For most Indians the mention of Argentina is likely to instantly conjure up visions of soccer, tango and the vast pampas grasslands—the largest of its kind in the southern hemisphere. Maradona and Messi are household names in India, even for those without any pronounced interest in soccer. Both, incidentally, have played exhibition matches in Kolkata.
In 1924, poet laureate Rabindranath Tagore was hosted by Argentine writer Victoria Ocampo, publisher of the literary magazine Sur and described by some as the quintessential Argentine woman. Back then it took Tagore several weeks to reach faraway Buenos Aires. He gave Ocampo her Indian name Vijaya, later dedicating Purabi, a book of poems, to her. It was one of the earliest, modern-day documented contacts established between India and Argentina.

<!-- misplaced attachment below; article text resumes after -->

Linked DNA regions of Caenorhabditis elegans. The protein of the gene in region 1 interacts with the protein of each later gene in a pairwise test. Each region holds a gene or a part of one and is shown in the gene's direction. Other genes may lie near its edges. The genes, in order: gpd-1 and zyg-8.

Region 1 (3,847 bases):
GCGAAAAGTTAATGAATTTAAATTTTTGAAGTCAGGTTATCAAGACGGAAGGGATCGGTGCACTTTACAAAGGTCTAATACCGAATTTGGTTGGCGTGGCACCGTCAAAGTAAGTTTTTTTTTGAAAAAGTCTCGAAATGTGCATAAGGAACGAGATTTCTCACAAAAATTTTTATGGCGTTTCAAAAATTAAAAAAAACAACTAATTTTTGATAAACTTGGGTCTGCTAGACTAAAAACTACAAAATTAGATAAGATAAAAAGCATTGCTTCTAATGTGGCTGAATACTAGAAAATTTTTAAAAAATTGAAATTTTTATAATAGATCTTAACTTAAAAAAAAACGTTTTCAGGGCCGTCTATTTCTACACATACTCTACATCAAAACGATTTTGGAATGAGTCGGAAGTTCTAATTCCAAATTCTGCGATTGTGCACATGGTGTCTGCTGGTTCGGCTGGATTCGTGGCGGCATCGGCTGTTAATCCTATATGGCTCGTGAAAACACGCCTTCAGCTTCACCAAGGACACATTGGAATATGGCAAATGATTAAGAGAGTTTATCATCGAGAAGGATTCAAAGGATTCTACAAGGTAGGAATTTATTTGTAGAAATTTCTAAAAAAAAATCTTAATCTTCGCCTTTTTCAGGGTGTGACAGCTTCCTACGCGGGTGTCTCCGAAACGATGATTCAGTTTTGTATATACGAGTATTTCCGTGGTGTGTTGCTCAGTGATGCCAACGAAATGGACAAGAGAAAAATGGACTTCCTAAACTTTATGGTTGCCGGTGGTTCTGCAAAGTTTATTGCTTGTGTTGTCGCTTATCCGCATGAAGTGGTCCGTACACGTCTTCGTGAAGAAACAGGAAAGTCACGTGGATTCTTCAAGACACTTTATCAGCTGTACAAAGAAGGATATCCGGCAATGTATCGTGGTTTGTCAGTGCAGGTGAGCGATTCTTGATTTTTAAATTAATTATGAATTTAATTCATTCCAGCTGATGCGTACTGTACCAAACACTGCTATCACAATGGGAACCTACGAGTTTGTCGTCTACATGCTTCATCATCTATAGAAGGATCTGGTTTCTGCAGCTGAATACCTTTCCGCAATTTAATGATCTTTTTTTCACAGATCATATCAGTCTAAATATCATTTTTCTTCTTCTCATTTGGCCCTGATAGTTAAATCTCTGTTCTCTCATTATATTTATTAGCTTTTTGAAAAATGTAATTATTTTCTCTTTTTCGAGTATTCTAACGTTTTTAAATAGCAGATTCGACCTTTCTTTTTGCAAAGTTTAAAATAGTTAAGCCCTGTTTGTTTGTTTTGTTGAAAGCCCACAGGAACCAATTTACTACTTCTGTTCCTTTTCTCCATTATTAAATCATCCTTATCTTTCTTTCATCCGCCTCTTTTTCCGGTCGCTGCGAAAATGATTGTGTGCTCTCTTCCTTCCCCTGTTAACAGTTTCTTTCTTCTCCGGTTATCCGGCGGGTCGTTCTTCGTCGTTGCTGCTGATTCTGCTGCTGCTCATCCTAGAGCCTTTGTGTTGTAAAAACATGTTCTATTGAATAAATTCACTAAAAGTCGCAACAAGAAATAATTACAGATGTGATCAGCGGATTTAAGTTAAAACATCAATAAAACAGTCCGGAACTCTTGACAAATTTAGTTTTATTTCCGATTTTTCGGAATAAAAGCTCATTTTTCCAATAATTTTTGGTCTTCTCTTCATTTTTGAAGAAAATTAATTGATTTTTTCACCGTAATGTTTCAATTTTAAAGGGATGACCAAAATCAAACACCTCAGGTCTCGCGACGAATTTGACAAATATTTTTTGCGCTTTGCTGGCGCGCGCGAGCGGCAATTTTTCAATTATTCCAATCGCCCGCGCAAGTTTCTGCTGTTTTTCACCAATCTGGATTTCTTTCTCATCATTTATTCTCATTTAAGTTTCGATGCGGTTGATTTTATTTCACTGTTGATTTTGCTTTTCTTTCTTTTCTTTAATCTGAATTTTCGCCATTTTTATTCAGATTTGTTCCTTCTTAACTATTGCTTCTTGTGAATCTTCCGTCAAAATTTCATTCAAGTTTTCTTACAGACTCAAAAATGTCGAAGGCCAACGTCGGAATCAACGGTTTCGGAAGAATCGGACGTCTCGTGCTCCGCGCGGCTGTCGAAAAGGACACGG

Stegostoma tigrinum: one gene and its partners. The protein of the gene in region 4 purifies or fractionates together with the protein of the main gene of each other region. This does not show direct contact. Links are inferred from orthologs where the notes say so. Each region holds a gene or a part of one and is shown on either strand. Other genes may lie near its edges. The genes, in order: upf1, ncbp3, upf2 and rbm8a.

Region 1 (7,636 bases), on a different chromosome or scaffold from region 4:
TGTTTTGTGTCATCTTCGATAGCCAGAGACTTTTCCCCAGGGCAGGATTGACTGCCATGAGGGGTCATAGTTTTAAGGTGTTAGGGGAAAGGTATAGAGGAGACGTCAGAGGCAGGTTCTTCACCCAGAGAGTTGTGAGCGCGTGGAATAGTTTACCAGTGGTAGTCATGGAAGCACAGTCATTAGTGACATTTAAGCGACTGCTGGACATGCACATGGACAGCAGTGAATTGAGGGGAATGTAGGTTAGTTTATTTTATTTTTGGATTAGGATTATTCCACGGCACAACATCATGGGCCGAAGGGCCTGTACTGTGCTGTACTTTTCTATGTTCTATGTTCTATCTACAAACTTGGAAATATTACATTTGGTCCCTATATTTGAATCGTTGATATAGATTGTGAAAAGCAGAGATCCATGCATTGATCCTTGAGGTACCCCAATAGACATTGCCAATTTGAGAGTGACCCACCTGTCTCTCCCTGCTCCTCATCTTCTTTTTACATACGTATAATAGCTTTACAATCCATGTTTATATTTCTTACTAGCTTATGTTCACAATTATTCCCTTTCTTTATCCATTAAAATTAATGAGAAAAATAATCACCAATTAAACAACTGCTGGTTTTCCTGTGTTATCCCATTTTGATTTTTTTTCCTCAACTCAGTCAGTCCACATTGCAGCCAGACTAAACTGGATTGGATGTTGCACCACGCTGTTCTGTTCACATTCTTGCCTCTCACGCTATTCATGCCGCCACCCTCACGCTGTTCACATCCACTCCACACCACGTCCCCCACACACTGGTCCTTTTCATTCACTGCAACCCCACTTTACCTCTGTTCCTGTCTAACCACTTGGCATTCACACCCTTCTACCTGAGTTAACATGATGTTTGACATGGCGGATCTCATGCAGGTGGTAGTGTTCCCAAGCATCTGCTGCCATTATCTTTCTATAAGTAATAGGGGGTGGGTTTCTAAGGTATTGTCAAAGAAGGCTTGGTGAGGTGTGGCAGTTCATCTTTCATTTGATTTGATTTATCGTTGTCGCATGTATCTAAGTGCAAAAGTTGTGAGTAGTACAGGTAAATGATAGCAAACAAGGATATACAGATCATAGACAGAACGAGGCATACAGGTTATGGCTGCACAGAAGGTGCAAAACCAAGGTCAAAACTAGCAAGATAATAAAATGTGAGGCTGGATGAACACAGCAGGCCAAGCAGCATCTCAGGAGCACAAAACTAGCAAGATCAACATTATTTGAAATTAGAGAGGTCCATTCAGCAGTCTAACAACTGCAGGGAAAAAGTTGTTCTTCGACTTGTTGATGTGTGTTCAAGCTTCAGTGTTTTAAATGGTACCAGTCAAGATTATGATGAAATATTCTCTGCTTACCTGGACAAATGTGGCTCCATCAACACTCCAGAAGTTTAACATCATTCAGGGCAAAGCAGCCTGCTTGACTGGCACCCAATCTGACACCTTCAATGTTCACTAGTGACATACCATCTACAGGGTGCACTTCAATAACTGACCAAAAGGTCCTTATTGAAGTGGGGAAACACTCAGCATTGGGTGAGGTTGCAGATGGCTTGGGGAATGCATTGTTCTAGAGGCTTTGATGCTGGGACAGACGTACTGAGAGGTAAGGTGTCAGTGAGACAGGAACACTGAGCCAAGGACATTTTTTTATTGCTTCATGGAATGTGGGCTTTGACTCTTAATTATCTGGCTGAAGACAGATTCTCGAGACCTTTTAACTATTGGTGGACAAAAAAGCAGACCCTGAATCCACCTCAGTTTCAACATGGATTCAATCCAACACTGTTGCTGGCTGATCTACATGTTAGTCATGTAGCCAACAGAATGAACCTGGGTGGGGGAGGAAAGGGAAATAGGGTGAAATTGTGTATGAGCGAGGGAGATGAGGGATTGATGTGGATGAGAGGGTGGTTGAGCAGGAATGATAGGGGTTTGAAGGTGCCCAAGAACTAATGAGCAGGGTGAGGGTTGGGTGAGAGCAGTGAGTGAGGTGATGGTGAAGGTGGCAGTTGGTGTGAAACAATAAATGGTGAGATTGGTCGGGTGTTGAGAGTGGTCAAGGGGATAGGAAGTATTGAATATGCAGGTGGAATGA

It takes two to tango is an everyday expression that we’ve been hearing for ages—the tango, of course, refers to the popular social dance that originated among working class Argentines in the late 19th century. For those who’ve grown up fascinating about distant Argentina, two melodies especially reverberate in the heart—Don’t cry for me Argentina (sung, originally, by Julie Covington) and My heart is in Rosa Rio (sung by Jim Reeves). And the world remembers the Mothers of the Plaza de Mayo during the days of the military junta.
Argentina among the world’s wealthiest nations for several decades during the late 19th and early 20th centuries is today going through an economic churning of sorts, but promises to pull itself back from the shores of uncertainty. India has made it known at every international forum that its friendship with Argentina can only go from strength to strength—both Prime Minister Narendra Modi and President Mauricio Macri have met several times, more recently during President Macri’s visit to New Delhi in February 2019 to reiterate commitments made on several fronts. In March 2019, Argentine Vice President Gabriela Michetti’s visit to India was covered by our magazine.